As North Korea seems to move closer to crisis by the day, the United States and its allies are struggling with how to avert a war. They also find themselves wondering what would happen if, despite their best intentions, they did decide to wage war.
There’s a good place to look for answers to that question: Iraq. In the 10 years since U.S. and international forces invaded Iraq, the nation has, by any standard, invested substantial “blood and treasure” in Iraq: hundreds of billions of dollars spent, tens of thousands of soldiers injured and maimed, and more than 4,000 Americans killed. The enormous casualties have provoked doubts and protests in democracies around the world, followed by a divisive public debate about whether the war was “worth it.”
So before we consider any further military action in North Korea, here are several lessons from the Iraq War to think about.
1. Beware of wars that seem “easy.”
While Iraq was a significant military power, the outcome was never in doubt: American military superiority would defeat Saddam Hussein’s military forces in Iraq. And, we thought, rebuilding after that defeat would be easy. We were wrong. Indeed, the real work began only after the war, during the insurgency. That’s when thousands of Americans died, and Iraq came perilously close to an all-out civil war.
2. Americans are better at conquering than liberating.
The deeply ingrained strategic mindset of the American people and their leaders is to defeat an enemy by military force, and only then think about postwar conditions. In practice, this “culture of war” means that the nation organizes the resources it needs to defeat the opponent, but then refocuses on domestic peace and prosperity back home. For example, the U.S. demobilized virtually all of its millions of soldiers right after World War II and only grudgingly, in the face of fears of confrontation with the Soviet Union, remobilized its military for the Cold War.
After the successful invasion of Iraq, American policymakers believed that the Iraqi people must want to move beyond the terror of Saddam Hussein’s regime. They must want peace and security — and, above all else, democracy. Wasn’t that what everyone wanted, just like us? Instead, the United States watched Iraq descend almost immediately into sectarian civil war and chaos.
Iraqis didn’t use liberation from Saddam’s rule as a chance to build their own society with the political and economic freedom necessary for peace and security; instead, most Iraqis used the post-invasion period as an opportunity to settle old scores. The result was a brutal insurgency, bombings, and the deaths of tens of thousands.
Conditions in Iraq point to a new lesson: When military operations end, that’s when the real hostilities begin.
3. Democracies may bail at the first signs of trouble.
Sadly, all democracies, while highly resilient and dynamic, often suffer from a lack of confidence and staying power when the costs of a policy exceed what the public expects. As Iraq deteriorated with the insurgency, many from all parts of the political spectrum called for the U.S. to withdraw, to resist pressures to supply additional forces, to seek some accommodation with the insurgents and even to partition Iraq.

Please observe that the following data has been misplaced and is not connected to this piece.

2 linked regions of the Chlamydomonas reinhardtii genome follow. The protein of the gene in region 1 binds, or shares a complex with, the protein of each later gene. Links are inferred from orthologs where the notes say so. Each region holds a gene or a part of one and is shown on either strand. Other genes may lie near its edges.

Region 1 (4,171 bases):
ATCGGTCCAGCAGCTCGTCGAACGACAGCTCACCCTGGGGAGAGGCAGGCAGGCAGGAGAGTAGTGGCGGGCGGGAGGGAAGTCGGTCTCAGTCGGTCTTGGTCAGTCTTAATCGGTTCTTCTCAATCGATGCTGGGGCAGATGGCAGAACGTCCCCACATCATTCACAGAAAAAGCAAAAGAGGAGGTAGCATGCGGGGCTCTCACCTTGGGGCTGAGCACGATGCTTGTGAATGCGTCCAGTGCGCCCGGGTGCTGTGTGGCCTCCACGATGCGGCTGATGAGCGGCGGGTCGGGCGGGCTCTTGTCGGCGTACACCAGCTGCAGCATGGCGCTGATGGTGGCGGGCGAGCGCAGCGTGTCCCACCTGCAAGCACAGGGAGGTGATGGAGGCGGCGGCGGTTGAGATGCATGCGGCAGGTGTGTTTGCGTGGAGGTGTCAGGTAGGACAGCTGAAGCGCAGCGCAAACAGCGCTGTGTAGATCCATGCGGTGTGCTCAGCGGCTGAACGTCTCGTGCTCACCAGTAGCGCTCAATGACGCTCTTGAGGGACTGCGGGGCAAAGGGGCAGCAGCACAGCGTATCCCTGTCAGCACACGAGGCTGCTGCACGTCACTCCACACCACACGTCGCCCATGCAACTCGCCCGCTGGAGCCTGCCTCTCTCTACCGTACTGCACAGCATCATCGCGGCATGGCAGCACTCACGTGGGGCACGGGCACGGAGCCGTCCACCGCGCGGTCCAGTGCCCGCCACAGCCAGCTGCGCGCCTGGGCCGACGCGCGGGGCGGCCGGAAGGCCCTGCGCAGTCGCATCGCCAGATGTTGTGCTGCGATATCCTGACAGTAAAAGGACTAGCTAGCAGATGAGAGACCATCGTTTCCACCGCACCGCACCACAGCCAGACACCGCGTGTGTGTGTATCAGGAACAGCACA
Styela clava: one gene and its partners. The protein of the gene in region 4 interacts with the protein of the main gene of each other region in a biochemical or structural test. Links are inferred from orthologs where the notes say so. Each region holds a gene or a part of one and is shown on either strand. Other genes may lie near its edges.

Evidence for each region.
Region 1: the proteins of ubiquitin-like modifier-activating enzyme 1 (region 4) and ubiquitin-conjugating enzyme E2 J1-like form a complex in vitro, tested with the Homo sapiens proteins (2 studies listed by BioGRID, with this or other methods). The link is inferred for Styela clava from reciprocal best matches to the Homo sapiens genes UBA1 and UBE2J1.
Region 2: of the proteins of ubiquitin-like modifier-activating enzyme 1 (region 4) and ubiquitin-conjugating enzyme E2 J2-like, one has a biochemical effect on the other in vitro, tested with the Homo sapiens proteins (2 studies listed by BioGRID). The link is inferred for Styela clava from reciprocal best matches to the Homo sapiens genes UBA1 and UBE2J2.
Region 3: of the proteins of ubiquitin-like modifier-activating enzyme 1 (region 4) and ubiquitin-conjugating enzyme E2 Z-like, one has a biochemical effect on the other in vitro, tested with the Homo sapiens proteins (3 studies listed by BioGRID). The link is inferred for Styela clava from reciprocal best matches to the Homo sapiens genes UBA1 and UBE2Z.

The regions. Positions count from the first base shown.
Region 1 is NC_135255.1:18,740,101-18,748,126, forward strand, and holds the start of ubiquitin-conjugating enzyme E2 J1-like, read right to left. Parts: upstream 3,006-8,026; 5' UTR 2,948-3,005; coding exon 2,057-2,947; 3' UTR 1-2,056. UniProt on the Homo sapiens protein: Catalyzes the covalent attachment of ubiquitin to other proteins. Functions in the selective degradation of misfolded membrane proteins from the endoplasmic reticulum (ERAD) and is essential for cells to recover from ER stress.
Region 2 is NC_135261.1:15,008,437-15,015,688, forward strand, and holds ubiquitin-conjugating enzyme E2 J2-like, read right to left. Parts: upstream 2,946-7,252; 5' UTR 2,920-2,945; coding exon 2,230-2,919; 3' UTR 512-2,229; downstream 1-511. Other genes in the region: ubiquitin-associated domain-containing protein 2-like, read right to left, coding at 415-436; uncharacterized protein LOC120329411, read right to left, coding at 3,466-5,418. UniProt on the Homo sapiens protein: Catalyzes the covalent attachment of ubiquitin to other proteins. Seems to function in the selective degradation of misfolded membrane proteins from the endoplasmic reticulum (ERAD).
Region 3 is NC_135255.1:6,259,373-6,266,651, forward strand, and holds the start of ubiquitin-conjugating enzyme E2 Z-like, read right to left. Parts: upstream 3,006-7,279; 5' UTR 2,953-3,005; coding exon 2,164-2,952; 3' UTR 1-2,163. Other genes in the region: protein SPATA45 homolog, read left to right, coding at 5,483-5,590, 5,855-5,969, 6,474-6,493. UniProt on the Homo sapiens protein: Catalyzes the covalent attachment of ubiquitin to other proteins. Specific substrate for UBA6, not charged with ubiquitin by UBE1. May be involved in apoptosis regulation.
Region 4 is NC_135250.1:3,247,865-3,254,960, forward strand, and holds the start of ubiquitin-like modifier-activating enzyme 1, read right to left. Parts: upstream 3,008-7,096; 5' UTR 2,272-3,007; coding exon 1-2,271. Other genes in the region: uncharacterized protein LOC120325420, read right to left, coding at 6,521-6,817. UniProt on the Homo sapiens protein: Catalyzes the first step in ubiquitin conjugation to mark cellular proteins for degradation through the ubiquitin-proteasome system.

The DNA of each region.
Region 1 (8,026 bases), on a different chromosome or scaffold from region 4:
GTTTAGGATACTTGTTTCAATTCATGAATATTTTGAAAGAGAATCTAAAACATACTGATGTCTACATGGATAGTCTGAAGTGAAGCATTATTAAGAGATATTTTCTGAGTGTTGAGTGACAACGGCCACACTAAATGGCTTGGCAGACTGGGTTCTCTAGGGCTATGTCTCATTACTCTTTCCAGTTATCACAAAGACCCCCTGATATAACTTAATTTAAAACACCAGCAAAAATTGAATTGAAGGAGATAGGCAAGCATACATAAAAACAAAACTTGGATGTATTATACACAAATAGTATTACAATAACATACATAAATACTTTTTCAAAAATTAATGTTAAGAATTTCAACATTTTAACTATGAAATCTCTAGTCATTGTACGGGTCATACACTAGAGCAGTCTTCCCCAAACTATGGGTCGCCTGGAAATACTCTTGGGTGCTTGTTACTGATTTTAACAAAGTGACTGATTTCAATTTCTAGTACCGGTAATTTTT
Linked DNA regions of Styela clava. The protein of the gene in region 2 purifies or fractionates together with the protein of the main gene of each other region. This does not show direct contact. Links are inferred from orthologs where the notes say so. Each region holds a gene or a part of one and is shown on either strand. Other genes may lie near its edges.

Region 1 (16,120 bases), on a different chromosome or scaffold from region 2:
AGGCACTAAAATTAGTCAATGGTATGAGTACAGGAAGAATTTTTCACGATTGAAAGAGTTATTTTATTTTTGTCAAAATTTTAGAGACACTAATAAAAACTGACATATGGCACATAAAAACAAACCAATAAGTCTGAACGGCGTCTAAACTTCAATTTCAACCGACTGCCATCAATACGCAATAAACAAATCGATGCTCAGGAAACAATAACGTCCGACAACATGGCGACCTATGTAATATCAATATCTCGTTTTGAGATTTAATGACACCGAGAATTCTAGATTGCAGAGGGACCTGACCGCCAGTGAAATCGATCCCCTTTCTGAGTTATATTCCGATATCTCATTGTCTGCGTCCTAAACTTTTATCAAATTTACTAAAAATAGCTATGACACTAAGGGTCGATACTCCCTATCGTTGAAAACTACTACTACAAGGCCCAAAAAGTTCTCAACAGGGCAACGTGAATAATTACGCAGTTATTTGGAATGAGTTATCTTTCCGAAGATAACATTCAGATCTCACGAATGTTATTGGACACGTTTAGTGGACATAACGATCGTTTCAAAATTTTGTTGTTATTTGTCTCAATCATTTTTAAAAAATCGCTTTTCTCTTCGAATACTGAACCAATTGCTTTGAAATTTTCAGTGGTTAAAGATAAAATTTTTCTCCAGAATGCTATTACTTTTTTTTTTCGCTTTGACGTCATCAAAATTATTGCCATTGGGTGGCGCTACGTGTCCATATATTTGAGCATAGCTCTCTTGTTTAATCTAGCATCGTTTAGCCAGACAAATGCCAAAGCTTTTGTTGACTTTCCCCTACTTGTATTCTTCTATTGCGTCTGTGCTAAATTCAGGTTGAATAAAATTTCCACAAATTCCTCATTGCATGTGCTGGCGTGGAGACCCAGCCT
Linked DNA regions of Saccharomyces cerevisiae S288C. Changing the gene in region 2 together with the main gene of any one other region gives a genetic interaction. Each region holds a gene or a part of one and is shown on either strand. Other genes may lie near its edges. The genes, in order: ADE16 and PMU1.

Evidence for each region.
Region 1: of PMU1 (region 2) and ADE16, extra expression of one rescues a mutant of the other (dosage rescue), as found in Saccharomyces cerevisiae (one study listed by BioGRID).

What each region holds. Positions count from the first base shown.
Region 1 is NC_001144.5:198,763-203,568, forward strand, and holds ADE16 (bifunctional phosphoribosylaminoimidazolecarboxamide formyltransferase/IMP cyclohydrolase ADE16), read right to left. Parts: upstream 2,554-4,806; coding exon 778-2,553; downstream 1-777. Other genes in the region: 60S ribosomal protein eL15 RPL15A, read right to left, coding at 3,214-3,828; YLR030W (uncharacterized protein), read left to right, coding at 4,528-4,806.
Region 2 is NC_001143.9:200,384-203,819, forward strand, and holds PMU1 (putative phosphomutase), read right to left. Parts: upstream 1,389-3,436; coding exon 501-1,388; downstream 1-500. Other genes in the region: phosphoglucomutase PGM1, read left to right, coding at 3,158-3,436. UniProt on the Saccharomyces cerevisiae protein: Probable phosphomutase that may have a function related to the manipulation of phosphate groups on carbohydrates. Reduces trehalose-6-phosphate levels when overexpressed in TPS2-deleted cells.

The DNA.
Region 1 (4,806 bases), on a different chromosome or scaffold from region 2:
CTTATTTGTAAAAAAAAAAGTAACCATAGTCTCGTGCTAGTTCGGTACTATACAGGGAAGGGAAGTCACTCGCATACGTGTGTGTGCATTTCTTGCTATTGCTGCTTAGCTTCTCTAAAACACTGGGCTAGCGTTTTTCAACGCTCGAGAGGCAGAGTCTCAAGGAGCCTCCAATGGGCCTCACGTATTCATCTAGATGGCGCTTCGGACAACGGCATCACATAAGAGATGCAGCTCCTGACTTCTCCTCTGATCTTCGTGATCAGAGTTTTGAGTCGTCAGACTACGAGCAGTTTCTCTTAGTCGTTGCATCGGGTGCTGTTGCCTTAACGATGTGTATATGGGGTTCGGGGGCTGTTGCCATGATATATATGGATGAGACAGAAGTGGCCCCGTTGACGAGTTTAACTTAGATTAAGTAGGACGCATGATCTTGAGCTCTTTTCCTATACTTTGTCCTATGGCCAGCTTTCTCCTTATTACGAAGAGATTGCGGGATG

Here, too, the lesson is clear: Leaders must consider not only what they hope to accomplish, but also what they think the public is willing to bear.
4. The Iraq War exposed a deep ideological divide in America.
It is truly distressing to realize that there is no consensus in American society on foreign policy. Though Saddam Hussein threatened his neighbors and slaughtered his own people, Americans are deeply divided on the invasion of Iraq. Some believe that intervention, though painful and costly, was the right thing to do. Others consider it a grave error. It is difficult to reconcile these views.
And yet there is no substitute for policies guided by resolve, clear strategic thinking and an exquisite sense of what the nation should accomplish. What, then is the lesson here? Effective communication with the public is essential, for no policy can succeed for long without broad public support.
So, was it worth it? This, after all, is the fundamental question. But it’s not easy to say. For now, Iraq shows signs of political and sectarian turmoil. It faces a hostile Iran, a restive Turkey, and an Egypt seeking to build a strategic relationship with Iran. On the other hand, the Arab Spring, at least in the case of Egypt, has given millions a chance to move toward freedom and prosperity. Despite its own turbulence, we can hope that Iraq might use this moment to build a democracy in a part of the world where democracies are few and far between.
American society still struggles with whether something good might come out of the Iraq War. For me, the fundamental lesson is that the U.S. cannot conduct an effective foreign policy when its citizenry is so deeply divided about what ought to be done. We acted in Vietnam without resolve or consensus and we ended up with a fractured society. We ignored that lesson when we invaded Iraq. And again we were — and in some ways still are — a nation divided. Do we need to act in North Korea? Perhaps the lesson is that we should get these lessons straight before we intervene in wars that rip American society apart.